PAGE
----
When Canadian Joel Chipkar first came across Falun Gong in 1998, he wasn’t looking for a spiritual practice and didn’t have time for a human rights cause.
On the other side of the world, Cecilia Xiong had just moved from China to Belgium, bringing her belief in Falun Gong with her.
They didn’t know that four years later, they would be by each other’s side, opposing a brutal persecution each in their own way.
“The stress from my business caught up to me so I followed my mom to a local Falun Gong practice site one evening, where she guided me through the exercises,” says Chipkar, a successful real estate broker of 19 years. “That night I had the best sleep I’d had in years.”
The next morning, he started to read Falun Gong’s teachings, reaching a section that emphasized following Truthfulness, Compassion and Forbearance. When it was time to leave for work, he put the book down and got in his car.
“As I rolled onto the highway, a red convertible swerved in front of me. I raised my fist and opened my mouth to swear at the driver. Then, from out of nowhere, a word popped into my head—‘Forbearance.’”
He put his fist down and started to laugh, amazed at his quick change in perspective. After that, he was hooked.
Meanwhile in Belgium, Xiong was studying economics, having said goodbye to her parents back in China, where they practiced Falun Gong every morning.
“I started practicing in 1998,” says Xiong. “At first I joined just to please my mom, but then I felt the exercises started to help my spinal problems so I started to take it more seriously.”
She never thought that a year later, their lives would be turned upside down when the spiritual discipline they shared would be violently suppressed.
Shock and resistance
“The day I heard about the ban, I was in shock,” says Xiong. “I couldn’t understand why the government would do that. When I heard people were getting arrested, I was afraid for my parents.”
Her fears turned out to be well-founded. In 2000, Xiong learned that her parents had been detained.
“My dad was put in jail and my mother was beaten until she was blind and deaf,” she says. “They shocked her with electric batons until her body was black and blue.”
Xiong started appealing for her parents’ release, traveling across Europe to seek help from Western governments. Eventually, her parents were released, but they remain in hiding, living in exile in their own country.
Back in Canada, Chipkar experienced the persecution more indirectly—as a victim of hate incitement.
“After I learned the practice, I stuck a poster in my office window advertising, ‘Free Falun Gong classes on Monday nights’,” he says.
For a year the poster hung in the window without incident. Then, in July 1999 the Chinese Communist Party (CCP) banned Falun Gong and launched a vitriolic propaganda campaign against it.
“I sat at my office desk, when a lady walked by and read my poster,” recalls Chipkar. “Then she popped her head through the doorway.”
“I don’t appreciate you advertising cults in your window,” she said.
“I sat stunned,” says Chipkar. “I tried to follow her but she disappeared into the elevator. I was shocked at how people in my own community started to become poisoned by the CCP’s hate propaganda.”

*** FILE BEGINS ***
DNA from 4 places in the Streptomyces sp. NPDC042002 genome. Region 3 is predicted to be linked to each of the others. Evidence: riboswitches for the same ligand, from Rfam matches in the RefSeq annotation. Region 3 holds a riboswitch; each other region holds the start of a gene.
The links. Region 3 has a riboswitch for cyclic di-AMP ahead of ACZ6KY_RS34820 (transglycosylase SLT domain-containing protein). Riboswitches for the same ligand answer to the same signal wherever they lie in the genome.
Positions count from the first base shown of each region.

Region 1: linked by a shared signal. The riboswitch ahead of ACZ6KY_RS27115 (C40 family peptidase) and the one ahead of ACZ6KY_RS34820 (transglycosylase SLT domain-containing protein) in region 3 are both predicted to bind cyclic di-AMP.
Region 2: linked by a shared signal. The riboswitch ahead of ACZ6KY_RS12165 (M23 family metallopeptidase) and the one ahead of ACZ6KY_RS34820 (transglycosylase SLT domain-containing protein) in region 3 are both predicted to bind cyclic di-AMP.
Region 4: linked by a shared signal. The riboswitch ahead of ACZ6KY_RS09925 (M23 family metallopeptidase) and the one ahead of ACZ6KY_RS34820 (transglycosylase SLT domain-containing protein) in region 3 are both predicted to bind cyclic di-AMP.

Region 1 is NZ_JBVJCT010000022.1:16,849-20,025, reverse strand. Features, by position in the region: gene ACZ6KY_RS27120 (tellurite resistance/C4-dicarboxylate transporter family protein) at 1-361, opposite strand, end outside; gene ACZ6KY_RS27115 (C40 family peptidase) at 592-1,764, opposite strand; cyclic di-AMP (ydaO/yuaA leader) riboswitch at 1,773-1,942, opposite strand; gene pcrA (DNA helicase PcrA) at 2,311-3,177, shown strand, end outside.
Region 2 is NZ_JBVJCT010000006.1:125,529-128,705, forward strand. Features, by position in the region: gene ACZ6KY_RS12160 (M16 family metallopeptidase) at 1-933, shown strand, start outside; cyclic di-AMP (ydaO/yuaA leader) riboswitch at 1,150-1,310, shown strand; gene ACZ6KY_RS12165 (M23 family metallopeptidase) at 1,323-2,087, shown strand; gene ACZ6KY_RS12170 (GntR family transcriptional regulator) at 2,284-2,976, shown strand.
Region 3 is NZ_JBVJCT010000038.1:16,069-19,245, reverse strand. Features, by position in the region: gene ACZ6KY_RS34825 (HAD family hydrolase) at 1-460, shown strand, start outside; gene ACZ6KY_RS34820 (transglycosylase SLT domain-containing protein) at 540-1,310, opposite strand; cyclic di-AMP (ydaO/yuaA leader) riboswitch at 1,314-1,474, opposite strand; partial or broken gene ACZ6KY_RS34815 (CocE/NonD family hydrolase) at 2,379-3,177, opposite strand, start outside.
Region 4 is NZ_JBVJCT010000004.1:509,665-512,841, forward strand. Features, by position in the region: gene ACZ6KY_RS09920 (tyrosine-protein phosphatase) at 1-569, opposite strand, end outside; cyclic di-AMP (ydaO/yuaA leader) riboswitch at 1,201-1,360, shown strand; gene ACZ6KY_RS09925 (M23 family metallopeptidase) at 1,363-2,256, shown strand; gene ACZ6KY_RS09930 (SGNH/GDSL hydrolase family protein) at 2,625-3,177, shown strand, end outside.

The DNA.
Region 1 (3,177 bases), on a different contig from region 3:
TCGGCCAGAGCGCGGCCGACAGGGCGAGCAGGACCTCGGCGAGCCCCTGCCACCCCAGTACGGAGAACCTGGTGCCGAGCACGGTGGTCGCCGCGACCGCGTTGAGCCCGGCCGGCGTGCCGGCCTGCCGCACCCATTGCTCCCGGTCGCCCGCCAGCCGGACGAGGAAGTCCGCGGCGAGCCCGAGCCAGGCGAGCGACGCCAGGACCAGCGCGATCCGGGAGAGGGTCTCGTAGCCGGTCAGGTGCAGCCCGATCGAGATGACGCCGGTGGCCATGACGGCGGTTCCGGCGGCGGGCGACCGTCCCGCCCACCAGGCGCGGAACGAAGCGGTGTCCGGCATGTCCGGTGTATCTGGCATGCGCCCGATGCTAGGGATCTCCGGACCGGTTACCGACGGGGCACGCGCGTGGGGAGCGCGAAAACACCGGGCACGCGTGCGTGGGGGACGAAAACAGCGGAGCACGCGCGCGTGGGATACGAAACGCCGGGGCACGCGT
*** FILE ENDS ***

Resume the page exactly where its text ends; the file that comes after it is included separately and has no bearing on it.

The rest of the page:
Chipkar became a media spokesperson for Falun Gong to help expose the realities of the CCP’s campaign. Then, in 2003, the local Chinese Vice Consul General was published in one of Canada’s largest newspapers attacking Chipkar and his belief in Falun Gong.
“I have never been so scared in all my life,” he says. “But I was determined. I felt that this was not only about protecting my dignity, but about stopping Chinese officials from attacking people in North America as if it were China.”
A year later, in a landmark ruling, a Canadian judge ruled in Chipkar’s favor noting that
the Vice Consul could not claim immunity because he acted outside of his official capacity when he attacked Chipkar. He then awarded damages. A few weeks later the Vice Consul fled the country to escape paying.
“I was so happy,” says Chipkar, “I didn’t care about the money. It was all about principle.”
Not long before Chipkar’s lawsuit, he and Xiong met at a Falun Gong conference.
“The minute I saw her I knew she would be my wife,” he says.
They were married in 2002.
As Chipkar spoke in boardrooms and courthouses against the Chinese regime’s hate incitement, Xiong discovered an alternative way to counteract the CCP-spread animosity toward Falun Gong —performing classical Chinese dance.
“Ever since I was young I loved to dance,” says Xiong.
When she moved to Canada, she auditioned to dance for the Divine Performing Arts Troupe, a classical Chinese dance company known for its international sell-out shows of traditional Chinese culture.
“We want to give people a glimpse of some of the finest traditions of China’s 5,000 year-old culture,” she says. “The show is about the spirit of ancient China."
For Xiong, dancing has also become part of her journey of self-discovery—and resistance.
“Performing these dances is a learning experience for me too because I’m exploring my true heritage,” she says. “Growing up in China, you’re not exposed to it.”
In addition to Chinese ethnic dances and historical narrative pieces, the dance troupe also tackles portraying contemporary China, including artistic portrayals of the persecution against Falun Gong.
“The CCP teaches that their culture of social and political struggle is Chinese culture,” she says. “Our dances show people that’s not true and I hope those who see our show will also appreciate the beauty and dignity of Falun Gong and see through the CCP’s lies about it.”
Still, she wishes her parents could be in the audience, sitting beside Chipkar and his mother, watching their daughter realize her childhood dream.
“I haven’t seen them in a long time.” she says. “I hope to be reunited with them soon. But for now they’re in my heart when I’m on stage.”